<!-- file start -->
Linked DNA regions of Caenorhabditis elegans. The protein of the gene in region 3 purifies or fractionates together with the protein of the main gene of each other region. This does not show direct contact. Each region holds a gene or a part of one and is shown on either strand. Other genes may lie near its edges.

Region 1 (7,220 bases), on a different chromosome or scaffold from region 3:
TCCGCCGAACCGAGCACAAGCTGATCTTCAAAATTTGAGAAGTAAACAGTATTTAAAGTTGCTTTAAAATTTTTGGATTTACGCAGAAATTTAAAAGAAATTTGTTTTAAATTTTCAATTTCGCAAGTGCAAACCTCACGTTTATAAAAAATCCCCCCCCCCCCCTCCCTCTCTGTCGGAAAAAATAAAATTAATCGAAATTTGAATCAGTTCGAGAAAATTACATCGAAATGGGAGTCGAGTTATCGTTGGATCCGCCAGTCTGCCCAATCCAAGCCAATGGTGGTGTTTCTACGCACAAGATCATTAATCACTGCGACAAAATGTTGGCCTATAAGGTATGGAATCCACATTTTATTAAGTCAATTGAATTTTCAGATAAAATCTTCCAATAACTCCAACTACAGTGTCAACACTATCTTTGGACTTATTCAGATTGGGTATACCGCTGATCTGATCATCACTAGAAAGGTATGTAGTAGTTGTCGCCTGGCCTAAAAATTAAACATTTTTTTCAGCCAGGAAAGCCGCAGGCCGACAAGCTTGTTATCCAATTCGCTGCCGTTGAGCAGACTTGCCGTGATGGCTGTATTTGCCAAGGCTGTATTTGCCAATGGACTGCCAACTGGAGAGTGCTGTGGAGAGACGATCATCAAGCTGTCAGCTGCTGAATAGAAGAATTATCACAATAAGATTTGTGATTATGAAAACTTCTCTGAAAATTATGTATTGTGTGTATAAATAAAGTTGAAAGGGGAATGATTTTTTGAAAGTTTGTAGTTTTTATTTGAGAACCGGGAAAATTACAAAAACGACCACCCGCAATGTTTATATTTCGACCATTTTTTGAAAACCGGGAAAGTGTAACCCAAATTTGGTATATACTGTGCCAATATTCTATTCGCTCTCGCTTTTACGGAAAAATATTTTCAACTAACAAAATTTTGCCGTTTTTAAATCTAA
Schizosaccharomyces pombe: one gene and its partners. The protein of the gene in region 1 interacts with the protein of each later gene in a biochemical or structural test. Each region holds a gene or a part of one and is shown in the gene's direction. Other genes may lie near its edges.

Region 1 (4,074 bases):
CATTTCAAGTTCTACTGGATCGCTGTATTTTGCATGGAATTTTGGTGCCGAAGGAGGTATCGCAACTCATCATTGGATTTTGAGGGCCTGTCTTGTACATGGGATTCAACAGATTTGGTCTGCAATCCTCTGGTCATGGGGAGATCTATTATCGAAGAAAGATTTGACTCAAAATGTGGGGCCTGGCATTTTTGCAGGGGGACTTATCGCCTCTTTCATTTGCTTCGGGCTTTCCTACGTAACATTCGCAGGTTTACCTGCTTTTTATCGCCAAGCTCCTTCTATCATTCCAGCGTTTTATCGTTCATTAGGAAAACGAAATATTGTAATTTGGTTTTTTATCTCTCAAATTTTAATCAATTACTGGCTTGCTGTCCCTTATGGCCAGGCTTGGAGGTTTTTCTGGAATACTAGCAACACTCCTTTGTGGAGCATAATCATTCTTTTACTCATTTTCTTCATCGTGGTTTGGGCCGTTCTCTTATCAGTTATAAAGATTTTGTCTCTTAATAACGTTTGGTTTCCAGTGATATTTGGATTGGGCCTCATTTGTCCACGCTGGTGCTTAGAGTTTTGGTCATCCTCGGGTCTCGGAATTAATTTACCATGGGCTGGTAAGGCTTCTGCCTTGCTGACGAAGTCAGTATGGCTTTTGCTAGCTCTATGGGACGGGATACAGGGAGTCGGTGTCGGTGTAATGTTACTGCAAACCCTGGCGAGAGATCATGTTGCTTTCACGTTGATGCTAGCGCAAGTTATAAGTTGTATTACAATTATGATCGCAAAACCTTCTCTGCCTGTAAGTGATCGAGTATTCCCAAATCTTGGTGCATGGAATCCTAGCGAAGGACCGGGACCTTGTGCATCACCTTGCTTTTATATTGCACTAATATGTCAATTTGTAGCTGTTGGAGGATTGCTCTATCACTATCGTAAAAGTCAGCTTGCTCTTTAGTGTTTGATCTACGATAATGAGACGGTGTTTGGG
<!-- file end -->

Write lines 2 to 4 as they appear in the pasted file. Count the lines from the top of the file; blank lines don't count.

Region 1 (7,220 bases), on a different chromosome or scaffold from region 3:
TCCGCCGAACCGAGCACAAGCTGATCTTCAAAATTTGAGAAGTAAACAGTATTTAAAGTTGCTTTAAAATTTTTGGATTTACGCAGAAATTTAAAAGAAATTTGTTTTAAATTTTCAATTTCGCAAGTGCAAACCTCACGTTTATAAAAAATCCCCCCCCCCCCCTCCCTCTCTGTCGGAAAAAATAAAATTAATCGAAATTTGAATCAGTTCGAGAAAATTACATCGAAATGGGAGTCGAGTTATCGTTGGATCCGCCAGTCTGCCCAATCCAAGCCAATGGTGGTGTTTCTACGCACAAGATCATTAATCACTGCGACAAAATGTTGGCCTATAAGGTATGGAATCCACATTTTATTAAGTCAATTGAATTTTCAGATAAAATCTTCCAATAACTCCAACTACAGTGTCAACACTATCTTTGGACTTATTCAGATTGGGTATACCGCTGATCTGATCATCACTAGAAAGGTATGTAGTAGTTGTCGCCTGGCCTAAAAATTAAACATTTTTTTCAGCCAGGAAAGCCGCAGGCCGACAAGCTTGTTATCCAATTCGCTGCCGTTGAGCAGACTTGCCGTGATGGCTGTATTTGCCAAGGCTGTATTTGCCAATGGACTGCCAACTGGAGAGTGCTGTGGAGAGACGATCATCAAGCTGTCAGCTGCTGAATAGAAGAATTATCACAATAAGATTTGTGATTATGAAAACTTCTCTGAAAATTATGTATTGTGTGTATAAATAAAGTTGAAAGGGGAATGATTTTTTGAAAGTTTGTAGTTTTTATTTGAGAACCGGGAAAATTACAAAAACGACCACCCGCAATGTTTATATTTCGACCATTTTTTGAAAACCGGGAAAGTGTAACCCAAATTTGGTATATACTGTGCCAATATTCTATTCGCTCTCGCTTTTACGGAAAAATATTTTCAACTAACAAAATTTTGCCGTTTTTAAATCTAA
Schizosaccharomyces pombe: one gene and its partners. The protein of the gene in region 1 interacts with the protein of each later gene in a biochemical or structural test. Each region holds a gene or a part of one and is shown in the gene's direction. Other genes may lie near its edges.